By Zoe Fitch

Faulkner once said, “To understand the world, you must first understand a place like Mississippi.”

Being from Oxford, Mississippi, home of Faulkner, I find this true because Mississippi is just weird. By this I mean that the landscape, way of life, people, and multiple species of insects and animals are connected to a person in a spiritual way. Beyond the veils of foliage that cloak the land, there is a sense that another world exists within our region. The American Southeast and its Southern Gothic history invite one’s curiosity into the unknown.

Joe MacGown is from Maine, and moved to Mississippi at the age of ten. He spent many of his early years collecting insects, exploring the woods, and drawing everything he could see, as well as many things no one ever sees. His fine art craft came organically by way of science, biology to be exact. Joe MacGown started his fine art career in a most unique and respected way, as an entomologist at Mississippi State University. 

After growing up in the Southeast region, MacGown went on to work part time at the Mississippi State Entomological Museum doing basic museum tasks and growing his inspiration for the arts. Eventually, this job became a full-time permanent position at the university. MacGown retired in 2020, but was rehired a few months later to continue work with the Formicidae collection, which is focused on the southeastern United States with an emphasis on surveying the region to ascertain what species are in Mississippi. He says, “Exotic species, undescribed species, new state records, and rarely collected species are documented as they are discovered. Since I began working with ants in 2001, the Formicidae collection has grown tremendously from a cabinet with many undetermined species to six full double cabinets with pinned material and a double cabinet with species stored in ethanol. I have developed a web site for the ants of the Southeast, with keys to species, faunal lists, species pages, and other information.” MacGown’s interests in these species have turned into his series of paintings and drawings that invite his viewer into his world of ‘science meets place’.

MacGown’s work majoritively comes from his mind and the world within. He basically takes what he sees in a microscope and magnifies it for his viewer. Surreal nature comes out from beneath his scope onto his canvas. MacGown’s creatures grow beyond the microbes he views and become a new animal that invites the viewer into a realm that is somewhere between this sphere and the untold. 

“Southern imaginary” is a term with a deep history that has ventured beyond the scope of the southerner. According to Charles Reagan Wilson, this term is defined as “an amorphous and sometimes conflicting collection of images, ideas, attitudes, practices, linguistic accents, histories, and fantasies about a shifting geographic region and time”. I use this term in relation to MacGown’s artwork because his art connects to place, the land, and its organisms so deeply. MacGown’s world is all of this, the Northeast and the Southeast, and something all of its own, a universal experience. While he is not originally from the South, and his work does not contain the traditional southern aesthetic, his artwork contains a multitude of the feeling of “place”.

MacGown’s artwork is detailed and vibrant. His creatures overlap and become a new being, almost other-worldly. His pattern-like drawings and paintings offer a view into a new world within our own. From a distance MacGown’s work pulls the viewer in with his energetic gradients, but the detailed drawings and personified features embody a new and unseen world, something to bewilder and investigate.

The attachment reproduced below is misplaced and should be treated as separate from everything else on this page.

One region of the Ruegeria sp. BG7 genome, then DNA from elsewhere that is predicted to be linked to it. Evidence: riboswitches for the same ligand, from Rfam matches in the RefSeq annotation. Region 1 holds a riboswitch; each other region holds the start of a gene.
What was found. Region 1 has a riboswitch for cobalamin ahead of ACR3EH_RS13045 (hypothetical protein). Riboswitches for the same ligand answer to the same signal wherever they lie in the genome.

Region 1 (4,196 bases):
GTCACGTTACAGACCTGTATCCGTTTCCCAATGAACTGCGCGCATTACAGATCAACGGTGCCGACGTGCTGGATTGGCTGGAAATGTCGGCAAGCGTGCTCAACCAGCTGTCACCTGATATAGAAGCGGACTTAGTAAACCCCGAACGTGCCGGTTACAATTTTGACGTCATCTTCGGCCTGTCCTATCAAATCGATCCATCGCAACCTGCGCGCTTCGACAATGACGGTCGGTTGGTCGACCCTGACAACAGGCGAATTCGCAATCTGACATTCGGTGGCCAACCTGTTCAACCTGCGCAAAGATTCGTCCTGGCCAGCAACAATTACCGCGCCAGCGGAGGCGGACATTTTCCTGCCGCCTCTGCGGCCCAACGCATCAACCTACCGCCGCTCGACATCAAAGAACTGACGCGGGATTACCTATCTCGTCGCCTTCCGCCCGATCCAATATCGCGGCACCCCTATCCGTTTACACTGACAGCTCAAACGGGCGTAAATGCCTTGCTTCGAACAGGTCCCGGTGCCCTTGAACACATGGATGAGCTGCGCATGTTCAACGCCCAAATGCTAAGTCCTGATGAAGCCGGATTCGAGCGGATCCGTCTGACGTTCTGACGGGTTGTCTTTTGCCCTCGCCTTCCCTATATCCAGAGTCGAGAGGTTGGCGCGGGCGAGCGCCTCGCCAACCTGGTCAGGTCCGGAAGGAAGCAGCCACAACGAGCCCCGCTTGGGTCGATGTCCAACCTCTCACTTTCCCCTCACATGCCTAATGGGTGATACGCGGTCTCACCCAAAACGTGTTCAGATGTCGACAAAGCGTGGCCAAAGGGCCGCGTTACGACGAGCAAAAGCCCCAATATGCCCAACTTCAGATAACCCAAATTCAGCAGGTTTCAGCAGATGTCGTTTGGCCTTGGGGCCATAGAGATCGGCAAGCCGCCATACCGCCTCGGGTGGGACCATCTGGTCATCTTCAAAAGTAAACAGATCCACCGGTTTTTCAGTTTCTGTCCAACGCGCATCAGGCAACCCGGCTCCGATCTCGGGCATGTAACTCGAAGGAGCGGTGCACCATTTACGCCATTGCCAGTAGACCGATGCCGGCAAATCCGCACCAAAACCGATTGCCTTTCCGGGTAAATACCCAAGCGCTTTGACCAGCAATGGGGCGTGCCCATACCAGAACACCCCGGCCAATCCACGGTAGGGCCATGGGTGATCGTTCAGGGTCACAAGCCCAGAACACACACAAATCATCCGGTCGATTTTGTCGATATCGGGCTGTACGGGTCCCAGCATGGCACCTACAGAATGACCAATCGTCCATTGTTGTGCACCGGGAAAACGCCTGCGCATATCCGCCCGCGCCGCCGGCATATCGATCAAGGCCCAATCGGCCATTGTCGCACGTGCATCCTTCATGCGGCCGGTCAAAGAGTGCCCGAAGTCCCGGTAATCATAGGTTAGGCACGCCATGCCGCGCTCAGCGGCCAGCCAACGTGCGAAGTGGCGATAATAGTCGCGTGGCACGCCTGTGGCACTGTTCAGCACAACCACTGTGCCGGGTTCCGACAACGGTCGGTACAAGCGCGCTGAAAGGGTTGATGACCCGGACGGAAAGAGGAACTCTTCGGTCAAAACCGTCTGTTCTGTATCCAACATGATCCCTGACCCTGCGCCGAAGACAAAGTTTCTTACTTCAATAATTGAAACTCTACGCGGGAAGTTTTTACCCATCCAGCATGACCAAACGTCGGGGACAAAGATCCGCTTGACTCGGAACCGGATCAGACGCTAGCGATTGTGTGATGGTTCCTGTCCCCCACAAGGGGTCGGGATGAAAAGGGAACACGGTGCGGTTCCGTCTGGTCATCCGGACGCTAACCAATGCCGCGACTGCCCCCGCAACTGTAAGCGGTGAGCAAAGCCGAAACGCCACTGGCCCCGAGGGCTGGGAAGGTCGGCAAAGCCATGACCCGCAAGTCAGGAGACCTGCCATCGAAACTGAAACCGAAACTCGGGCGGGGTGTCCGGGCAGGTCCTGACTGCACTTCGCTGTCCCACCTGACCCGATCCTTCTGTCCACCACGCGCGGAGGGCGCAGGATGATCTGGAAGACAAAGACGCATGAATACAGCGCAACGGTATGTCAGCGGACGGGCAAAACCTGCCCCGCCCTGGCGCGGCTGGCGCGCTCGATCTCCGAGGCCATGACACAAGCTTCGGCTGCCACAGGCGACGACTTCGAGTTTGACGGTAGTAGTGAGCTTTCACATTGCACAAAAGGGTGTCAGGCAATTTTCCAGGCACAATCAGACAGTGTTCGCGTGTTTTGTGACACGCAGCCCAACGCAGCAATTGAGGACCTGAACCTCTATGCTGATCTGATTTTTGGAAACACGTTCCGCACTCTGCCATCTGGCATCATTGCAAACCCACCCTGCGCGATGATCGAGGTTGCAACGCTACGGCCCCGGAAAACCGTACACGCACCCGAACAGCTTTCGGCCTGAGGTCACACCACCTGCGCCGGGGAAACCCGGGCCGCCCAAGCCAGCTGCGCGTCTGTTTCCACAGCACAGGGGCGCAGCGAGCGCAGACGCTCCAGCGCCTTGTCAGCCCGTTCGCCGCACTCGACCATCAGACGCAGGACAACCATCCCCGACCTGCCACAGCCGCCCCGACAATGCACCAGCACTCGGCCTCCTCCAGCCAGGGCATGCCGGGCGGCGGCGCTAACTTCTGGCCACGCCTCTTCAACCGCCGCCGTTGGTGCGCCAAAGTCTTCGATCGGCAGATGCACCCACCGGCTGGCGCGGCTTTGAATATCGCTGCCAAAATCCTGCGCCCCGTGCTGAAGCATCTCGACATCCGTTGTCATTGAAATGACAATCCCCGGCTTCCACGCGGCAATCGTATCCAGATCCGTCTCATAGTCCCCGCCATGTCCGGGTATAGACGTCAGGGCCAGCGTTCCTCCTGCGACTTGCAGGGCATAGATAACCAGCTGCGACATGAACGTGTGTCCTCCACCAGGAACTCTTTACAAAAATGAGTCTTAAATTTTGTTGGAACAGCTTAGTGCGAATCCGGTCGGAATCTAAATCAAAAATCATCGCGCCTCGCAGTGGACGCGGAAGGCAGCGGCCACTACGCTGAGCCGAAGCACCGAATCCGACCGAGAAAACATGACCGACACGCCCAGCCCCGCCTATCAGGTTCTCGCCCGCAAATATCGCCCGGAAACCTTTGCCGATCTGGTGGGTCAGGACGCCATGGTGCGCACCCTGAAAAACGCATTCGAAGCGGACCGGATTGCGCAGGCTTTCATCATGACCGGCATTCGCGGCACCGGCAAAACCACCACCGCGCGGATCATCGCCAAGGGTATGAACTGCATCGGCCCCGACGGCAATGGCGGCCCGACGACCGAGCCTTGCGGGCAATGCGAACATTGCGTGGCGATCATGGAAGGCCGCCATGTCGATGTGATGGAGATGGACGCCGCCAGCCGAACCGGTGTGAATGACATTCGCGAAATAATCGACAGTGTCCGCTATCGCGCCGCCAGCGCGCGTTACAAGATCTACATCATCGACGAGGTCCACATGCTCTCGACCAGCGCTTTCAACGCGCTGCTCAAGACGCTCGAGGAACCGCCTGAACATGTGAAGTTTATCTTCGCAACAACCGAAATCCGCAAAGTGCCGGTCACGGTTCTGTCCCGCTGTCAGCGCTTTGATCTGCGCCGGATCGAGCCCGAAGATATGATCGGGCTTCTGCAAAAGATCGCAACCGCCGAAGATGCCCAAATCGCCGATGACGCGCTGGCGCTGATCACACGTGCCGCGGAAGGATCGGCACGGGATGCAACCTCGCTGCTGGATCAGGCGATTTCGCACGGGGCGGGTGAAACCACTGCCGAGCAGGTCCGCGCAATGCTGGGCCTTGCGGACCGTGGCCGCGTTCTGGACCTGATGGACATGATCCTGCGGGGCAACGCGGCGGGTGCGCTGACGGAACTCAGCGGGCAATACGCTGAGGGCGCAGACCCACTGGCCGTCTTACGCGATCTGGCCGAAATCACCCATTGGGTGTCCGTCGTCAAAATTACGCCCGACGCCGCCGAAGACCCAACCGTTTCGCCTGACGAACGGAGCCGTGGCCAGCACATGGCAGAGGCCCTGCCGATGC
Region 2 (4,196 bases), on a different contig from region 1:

His inspiration lies in looking through a microscope and finding living organisms with the potential to become individual characters in their own right within the dimensions of his canvas. MacGown recalls growing up on the coast of Maine as a kid and hating it. He loved nature, but that place wasn’t for him at the time. He has connected to land and place by making his own inks from natural materials amongst other interests in multi-mediums. 

Growing up MacGown also recalls never seeing a person of color amongst other normalities you see in the South. Aspects such as these have inspired the curiosity to investigate what else is out there. When the only things around you look like you, it inspires investigation into other worlds to explain your own. Moving to Mississippi welcomed an experience of a world that was unbeknownst to MacGown. He continued to create his drawings and extend his undiscovered world. The South is weird, and people are crazy (universally), or so he would see.

MacGown now resides in Starkville, Mississippi where he runs a residency on his property alongside his son. The residency is titled the MacGown Artist Residency, for short, MARS. They welcome artists of all mediums, and accept few throughout the year to continue their practice and research on their property. This is a growing residency that is beneficial to Mississippi and its upcoming artists that rely on residencies such as this to help them stay in the state that inspires their practice.

Science provides a space for research, a space for discovering new findings. So much so does Mississippi and the Southeast region overall. The South is a place where artists can slow down, connect to the land, and discover what exists beyond our scope of modern life. History lurks beyond the veil of our landscape, and so does a world unseen. Joe MacGown’s artwork is an invitation into an unknown world, one that we may know but we cannot see, one that he connects science to place before our eyes.